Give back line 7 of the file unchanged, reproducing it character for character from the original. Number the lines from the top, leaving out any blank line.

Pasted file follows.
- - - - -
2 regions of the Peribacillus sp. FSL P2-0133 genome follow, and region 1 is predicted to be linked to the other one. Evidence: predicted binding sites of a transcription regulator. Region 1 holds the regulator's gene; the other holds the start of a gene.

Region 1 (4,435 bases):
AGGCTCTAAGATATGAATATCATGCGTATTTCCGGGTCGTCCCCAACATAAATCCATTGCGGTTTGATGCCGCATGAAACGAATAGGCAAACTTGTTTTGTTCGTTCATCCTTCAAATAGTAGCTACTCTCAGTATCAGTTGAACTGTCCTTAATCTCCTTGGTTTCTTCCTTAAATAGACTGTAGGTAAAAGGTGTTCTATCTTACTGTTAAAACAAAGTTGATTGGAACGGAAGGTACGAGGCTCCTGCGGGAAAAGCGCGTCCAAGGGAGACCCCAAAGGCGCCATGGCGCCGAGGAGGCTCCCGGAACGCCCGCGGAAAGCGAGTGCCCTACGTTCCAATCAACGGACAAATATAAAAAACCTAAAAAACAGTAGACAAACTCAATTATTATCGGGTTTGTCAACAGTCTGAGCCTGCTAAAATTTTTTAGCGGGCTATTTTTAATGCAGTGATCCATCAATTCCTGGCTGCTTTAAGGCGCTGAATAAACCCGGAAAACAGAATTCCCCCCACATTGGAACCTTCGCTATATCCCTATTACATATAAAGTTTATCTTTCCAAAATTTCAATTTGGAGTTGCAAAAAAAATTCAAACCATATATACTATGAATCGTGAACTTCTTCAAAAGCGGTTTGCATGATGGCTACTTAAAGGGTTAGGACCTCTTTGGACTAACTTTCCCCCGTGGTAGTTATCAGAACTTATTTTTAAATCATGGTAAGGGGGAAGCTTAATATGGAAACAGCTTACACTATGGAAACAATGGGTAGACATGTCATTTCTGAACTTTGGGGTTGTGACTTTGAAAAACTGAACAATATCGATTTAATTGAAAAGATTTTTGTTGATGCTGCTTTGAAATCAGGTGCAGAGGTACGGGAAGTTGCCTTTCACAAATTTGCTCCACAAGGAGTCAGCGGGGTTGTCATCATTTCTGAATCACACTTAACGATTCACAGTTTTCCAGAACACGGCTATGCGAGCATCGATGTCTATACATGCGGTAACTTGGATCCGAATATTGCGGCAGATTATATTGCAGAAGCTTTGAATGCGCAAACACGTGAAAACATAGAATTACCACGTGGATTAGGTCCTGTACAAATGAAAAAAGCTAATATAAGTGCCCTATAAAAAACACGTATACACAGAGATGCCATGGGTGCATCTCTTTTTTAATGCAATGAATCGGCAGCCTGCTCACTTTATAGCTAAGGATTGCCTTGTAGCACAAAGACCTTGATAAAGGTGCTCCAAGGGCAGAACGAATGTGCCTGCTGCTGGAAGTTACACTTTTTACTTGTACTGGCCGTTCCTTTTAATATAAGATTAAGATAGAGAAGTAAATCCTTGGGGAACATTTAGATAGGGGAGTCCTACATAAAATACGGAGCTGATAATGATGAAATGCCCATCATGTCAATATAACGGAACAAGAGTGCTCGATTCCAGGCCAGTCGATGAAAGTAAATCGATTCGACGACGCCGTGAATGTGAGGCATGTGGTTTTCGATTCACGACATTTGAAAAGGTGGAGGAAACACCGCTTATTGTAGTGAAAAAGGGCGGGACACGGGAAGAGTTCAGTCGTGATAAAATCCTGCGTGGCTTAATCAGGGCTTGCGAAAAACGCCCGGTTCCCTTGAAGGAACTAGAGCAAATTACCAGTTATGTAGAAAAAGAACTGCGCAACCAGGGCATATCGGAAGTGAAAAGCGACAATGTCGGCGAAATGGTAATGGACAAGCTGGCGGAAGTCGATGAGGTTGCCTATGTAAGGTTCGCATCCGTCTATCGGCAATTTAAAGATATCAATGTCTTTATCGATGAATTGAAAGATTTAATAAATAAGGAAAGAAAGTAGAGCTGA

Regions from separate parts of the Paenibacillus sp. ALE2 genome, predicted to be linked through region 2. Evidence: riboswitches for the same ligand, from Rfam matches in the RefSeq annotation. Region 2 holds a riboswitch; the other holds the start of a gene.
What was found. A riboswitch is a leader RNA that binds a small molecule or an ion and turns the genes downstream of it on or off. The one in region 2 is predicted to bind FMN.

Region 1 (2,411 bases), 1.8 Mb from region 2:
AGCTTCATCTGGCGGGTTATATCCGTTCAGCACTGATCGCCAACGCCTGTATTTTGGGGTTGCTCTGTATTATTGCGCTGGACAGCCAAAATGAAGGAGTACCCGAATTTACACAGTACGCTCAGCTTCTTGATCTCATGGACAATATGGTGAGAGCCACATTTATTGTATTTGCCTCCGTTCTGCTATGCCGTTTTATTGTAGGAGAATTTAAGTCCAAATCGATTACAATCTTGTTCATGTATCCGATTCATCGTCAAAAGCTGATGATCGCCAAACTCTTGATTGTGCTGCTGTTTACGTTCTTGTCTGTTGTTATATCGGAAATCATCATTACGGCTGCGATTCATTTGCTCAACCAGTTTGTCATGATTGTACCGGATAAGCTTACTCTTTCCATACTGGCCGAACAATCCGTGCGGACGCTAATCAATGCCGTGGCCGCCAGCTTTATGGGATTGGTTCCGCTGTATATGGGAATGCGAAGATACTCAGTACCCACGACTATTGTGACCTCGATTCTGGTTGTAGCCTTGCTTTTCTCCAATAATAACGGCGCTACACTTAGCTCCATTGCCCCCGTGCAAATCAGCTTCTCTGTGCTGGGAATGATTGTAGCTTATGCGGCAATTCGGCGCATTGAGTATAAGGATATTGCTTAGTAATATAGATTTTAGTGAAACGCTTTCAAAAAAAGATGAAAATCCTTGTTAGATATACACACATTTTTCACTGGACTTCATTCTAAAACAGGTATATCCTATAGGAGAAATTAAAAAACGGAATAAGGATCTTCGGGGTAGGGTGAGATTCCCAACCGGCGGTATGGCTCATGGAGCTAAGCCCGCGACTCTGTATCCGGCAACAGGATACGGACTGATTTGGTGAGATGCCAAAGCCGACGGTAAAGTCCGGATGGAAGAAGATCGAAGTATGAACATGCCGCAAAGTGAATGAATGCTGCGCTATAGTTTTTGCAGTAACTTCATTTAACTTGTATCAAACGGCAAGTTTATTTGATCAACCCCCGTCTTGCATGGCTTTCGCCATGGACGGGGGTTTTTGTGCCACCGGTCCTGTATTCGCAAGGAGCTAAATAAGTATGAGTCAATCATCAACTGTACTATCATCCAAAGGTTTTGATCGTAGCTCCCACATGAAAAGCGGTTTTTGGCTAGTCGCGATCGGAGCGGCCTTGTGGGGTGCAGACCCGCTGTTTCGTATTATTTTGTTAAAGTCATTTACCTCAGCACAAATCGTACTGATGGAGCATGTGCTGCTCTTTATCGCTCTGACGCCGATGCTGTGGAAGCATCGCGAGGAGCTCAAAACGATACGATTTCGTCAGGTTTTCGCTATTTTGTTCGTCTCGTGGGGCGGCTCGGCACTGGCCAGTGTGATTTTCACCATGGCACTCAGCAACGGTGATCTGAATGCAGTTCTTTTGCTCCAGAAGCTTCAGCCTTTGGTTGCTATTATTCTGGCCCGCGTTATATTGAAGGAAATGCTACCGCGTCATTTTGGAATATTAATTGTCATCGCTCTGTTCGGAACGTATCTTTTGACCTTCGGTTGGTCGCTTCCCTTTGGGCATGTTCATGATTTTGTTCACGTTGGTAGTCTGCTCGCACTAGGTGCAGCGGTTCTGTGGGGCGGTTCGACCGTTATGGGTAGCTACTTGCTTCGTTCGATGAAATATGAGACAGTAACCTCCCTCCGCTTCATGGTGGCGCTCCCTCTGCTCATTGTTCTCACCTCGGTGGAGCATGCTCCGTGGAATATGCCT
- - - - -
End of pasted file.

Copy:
AGCTTCATCTGGCGGGTTATATCCGTTCAGCACTGATCGCCAACGCCTGTATTTTGGGGTTGCTCTGTATTATTGCGCTGGACAGCCAAAATGAAGGAGTACCCGAATTTACACAGTACGCTCAGCTTCTTGATCTCATGGACAATATGGTGAGAGCCACATTTATTGTATTTGCCTCCGTTCTGCTATGCCGTTTTATTGTAGGAGAATTTAAGTCCAAATCGATTACAATCTTGTTCATGTATCCGATTCATCGTCAAAAGCTGATGATCGCCAAACTCTTGATTGTGCTGCTGTTTACGTTCTTGTCTGTTGTTATATCGGAAATCATCATTACGGCTGCGATTCATTTGCTCAACCAGTTTGTCATGATTGTACCGGATAAGCTTACTCTTTCCATACTGGCCGAACAATCCGTGCGGACGCTAATCAATGCCGTGGCCGCCAGCTTTATGGGATTGGTTCCGCTGTATATGGGAATGCGAAGATACTCAGTACCCACGACTATTGTGACCTCGATTCTGGTTGTAGCCTTGCTTTTCTCCAATAATAACGGCGCTACACTTAGCTCCATTGCCCCCGTGCAAATCAGCTTCTCTGTGCTGGGAATGATTGTAGCTTATGCGGCAATTCGGCGCATTGAGTATAAGGATATTGCTTAGTAATATAGATTTTAGTGAAACGCTTTCAAAAAAAGATGAAAATCCTTGTTAGATATACACACATTTTTCACTGGACTTCATTCTAAAACAGGTATATCCTATAGGAGAAATTAAAAAACGGAATAAGGATCTTCGGGGTAGGGTGAGATTCCCAACCGGCGGTATGGCTCATGGAGCTAAGCCCGCGACTCTGTATCCGGCAACAGGATACGGACTGATTTGGTGAGATGCCAAAGCCGACGGTAAAGTCCGGATGGAAGAAGATCGAAGTATGAACATGCCGCAAAGTGAATGAATGCTGCGCTATAGTTTTTGCAGTAACTTCATTTAACTTGTATCAAACGGCAAGTTTATTTGATCAACCCCCGTCTTGCATGGCTTTCGCCATGGACGGGGGTTTTTGTGCCACCGGTCCTGTATTCGCAAGGAGCTAAATAAGTATGAGTCAATCATCAACTGTACTATCATCCAAAGGTTTTGATCGTAGCTCCCACATGAAAAGCGGTTTTTGGCTAGTCGCGATCGGAGCGGCCTTGTGGGGTGCAGACCCGCTGTTTCGTATTATTTTGTTAAAGTCATTTACCTCAGCACAAATCGTACTGATGGAGCATGTGCTGCTCTTTATCGCTCTGACGCCGATGCTGTGGAAGCATCGCGAGGAGCTCAAAACGATACGATTTCGTCAGGTTTTCGCTATTTTGTTCGTCTCGTGGGGCGGCTCGGCACTGGCCAGTGTGATTTTCACCATGGCACTCAGCAACGGTGATCTGAATGCAGTTCTTTTGCTCCAGAAGCTTCAGCCTTTGGTTGCTATTATTCTGGCCCGCGTTATATTGAAGGAAATGCTACCGCGTCATTTTGGAATATTAATTGTCATCGCTCTGTTCGGAACGTATCTTTTGACCTTCGGTTGGTCGCTTCCCTTTGGGCATGTTCATGATTTTGTTCACGTTGGTAGTCTGCTCGCACTAGGTGCAGCGGTTCTGTGGGGCGGTTCGACCGTTATGGGTAGCTACTTGCTTCGTTCGATGAAATATGAGACAGTAACCTCCCTCCGCTTCATGGTGGCGCTCCCTCTGCTCATTGTTCTCACCTCGGTGGAGCATGCTCCGTGGAATATGCCT